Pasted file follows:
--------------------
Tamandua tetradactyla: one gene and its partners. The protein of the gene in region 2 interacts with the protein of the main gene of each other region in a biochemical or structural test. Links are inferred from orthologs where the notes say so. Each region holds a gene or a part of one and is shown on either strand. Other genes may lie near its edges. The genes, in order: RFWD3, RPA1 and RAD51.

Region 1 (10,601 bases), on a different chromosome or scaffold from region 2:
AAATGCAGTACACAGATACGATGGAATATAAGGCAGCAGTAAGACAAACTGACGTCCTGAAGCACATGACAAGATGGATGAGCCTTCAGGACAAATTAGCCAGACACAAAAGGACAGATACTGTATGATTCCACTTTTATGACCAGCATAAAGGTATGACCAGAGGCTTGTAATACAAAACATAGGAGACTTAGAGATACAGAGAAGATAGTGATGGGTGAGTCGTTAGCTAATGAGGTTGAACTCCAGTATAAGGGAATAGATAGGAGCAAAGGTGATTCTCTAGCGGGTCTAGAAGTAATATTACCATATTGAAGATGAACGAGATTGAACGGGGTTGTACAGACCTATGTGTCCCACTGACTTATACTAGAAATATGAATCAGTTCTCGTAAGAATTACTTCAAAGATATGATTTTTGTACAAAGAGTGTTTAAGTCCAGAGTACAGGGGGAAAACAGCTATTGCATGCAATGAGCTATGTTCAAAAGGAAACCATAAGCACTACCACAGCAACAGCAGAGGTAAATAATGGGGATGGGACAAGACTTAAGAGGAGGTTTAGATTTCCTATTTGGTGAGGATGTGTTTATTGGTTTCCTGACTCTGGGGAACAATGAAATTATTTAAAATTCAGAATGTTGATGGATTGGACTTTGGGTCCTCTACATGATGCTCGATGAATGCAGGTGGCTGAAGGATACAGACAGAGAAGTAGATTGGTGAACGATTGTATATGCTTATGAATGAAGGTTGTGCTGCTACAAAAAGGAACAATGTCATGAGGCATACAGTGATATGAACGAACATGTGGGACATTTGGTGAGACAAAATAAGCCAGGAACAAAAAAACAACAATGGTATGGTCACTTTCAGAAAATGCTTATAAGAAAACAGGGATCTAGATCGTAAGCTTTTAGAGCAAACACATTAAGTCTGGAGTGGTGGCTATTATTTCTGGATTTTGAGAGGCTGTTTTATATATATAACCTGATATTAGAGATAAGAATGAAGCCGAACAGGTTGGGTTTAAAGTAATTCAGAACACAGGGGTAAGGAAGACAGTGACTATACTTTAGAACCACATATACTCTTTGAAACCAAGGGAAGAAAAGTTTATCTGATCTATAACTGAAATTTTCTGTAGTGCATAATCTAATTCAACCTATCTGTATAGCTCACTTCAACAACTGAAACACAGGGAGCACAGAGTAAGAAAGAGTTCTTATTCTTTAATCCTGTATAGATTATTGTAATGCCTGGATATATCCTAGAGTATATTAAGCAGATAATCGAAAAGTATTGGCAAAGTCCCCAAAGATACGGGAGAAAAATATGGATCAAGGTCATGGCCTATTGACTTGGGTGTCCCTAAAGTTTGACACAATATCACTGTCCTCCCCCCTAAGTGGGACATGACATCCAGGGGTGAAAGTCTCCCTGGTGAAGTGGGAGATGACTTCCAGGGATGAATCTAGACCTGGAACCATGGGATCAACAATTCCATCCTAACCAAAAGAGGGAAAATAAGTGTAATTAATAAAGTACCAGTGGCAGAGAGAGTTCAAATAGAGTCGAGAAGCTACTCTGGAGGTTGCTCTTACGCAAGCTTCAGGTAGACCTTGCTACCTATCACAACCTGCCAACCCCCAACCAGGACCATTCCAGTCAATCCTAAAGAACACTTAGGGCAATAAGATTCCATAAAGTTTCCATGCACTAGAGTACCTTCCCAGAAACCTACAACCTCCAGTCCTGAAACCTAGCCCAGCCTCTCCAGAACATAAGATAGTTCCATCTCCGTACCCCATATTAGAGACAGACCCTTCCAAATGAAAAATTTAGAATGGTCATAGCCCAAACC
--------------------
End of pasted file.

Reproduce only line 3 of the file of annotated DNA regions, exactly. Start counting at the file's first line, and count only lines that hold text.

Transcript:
AAATGCAGTACACAGATACGATGGAATATAAGGCAGCAGTAAGACAAACTGACGTCCTGAAGCACATGACAAGATGGATGAGCCTTCAGGACAAATTAGCCAGACACAAAAGGACAGATACTGTATGATTCCACTTTTATGACCAGCATAAAGGTATGACCAGAGGCTTGTAATACAAAACATAGGAGACTTAGAGATACAGAGAAGATAGTGATGGGTGAGTCGTTAGCTAATGAGGTTGAACTCCAGTATAAGGGAATAGATAGGAGCAAAGGTGATTCTCTAGCGGGTCTAGAAGTAATATTACCATATTGAAGATGAACGAGATTGAACGGGGTTGTACAGACCTATGTGTCCCACTGACTTATACTAGAAATATGAATCAGTTCTCGTAAGAATTACTTCAAAGATATGATTTTTGTACAAAGAGTGTTTAAGTCCAGAGTACAGGGGGAAAACAGCTATTGCATGCAATGAGCTATGTTCAAAAGGAAACCATAAGCACTACCACAGCAACAGCAGAGGTAAATAATGGGGATGGGACAAGACTTAAGAGGAGGTTTAGATTTCCTATTTGGTGAGGATGTGTTTATTGGTTTCCTGACTCTGGGGAACAATGAAATTATTTAAAATTCAGAATGTTGATGGATTGGACTTTGGGTCCTCTACATGATGCTCGATGAATGCAGGTGGCTGAAGGATACAGACAGAGAAGTAGATTGGTGAACGATTGTATATGCTTATGAATGAAGGTTGTGCTGCTACAAAAAGGAACAATGTCATGAGGCATACAGTGATATGAACGAACATGTGGGACATTTGGTGAGACAAAATAAGCCAGGAACAAAAAAACAACAATGGTATGGTCACTTTCAGAAAATGCTTATAAGAAAACAGGGATCTAGATCGTAAGCTTTTAGAGCAAACACATTAAGTCTGGAGTGGTGGCTATTATTTCTGGATTTTGAGAGGCTGTTTTATATATATAACCTGATATTAGAGATAAGAATGAAGCCGAACAGGTTGGGTTTAAAGTAATTCAGAACACAGGGGTAAGGAAGACAGTGACTATACTTTAGAACCACATATACTCTTTGAAACCAAGGGAAGAAAAGTTTATCTGATCTATAACTGAAATTTTCTGTAGTGCATAATCTAATTCAACCTATCTGTATAGCTCACTTCAACAACTGAAACACAGGGAGCACAGAGTAAGAAAGAGTTCTTATTCTTTAATCCTGTATAGATTATTGTAATGCCTGGATATATCCTAGAGTATATTAAGCAGATAATCGAAAAGTATTGGCAAAGTCCCCAAAGATACGGGAGAAAAATATGGATCAAGGTCATGGCCTATTGACTTGGGTGTCCCTAAAGTTTGACACAATATCACTGTCCTCCCCCCTAAGTGGGACATGACATCCAGGGGTGAAAGTCTCCCTGGTGAAGTGGGAGATGACTTCCAGGGATGAATCTAGACCTGGAACCATGGGATCAACAATTCCATCCTAACCAAAAGAGGGAAAATAAGTGTAATTAATAAAGTACCAGTGGCAGAGAGAGTTCAAATAGAGTCGAGAAGCTACTCTGGAGGTTGCTCTTACGCAAGCTTCAGGTAGACCTTGCTACCTATCACAACCTGCCAACCCCCAACCAGGACCATTCCAGTCAATCCTAAAGAACACTTAGGGCAATAAGATTCCATAAAGTTTCCATGCACTAGAGTACCTTCCCAGAAACCTACAACCTCCAGTCCTGAAACCTAGCCCAGCCTCTCCAGAACATAAGATAGTTCCATCTCCGTACCCCATATTAGAGACAGACCCTTCCAAATGAAAAATTTAGAATGGTCATAGCCCAAACC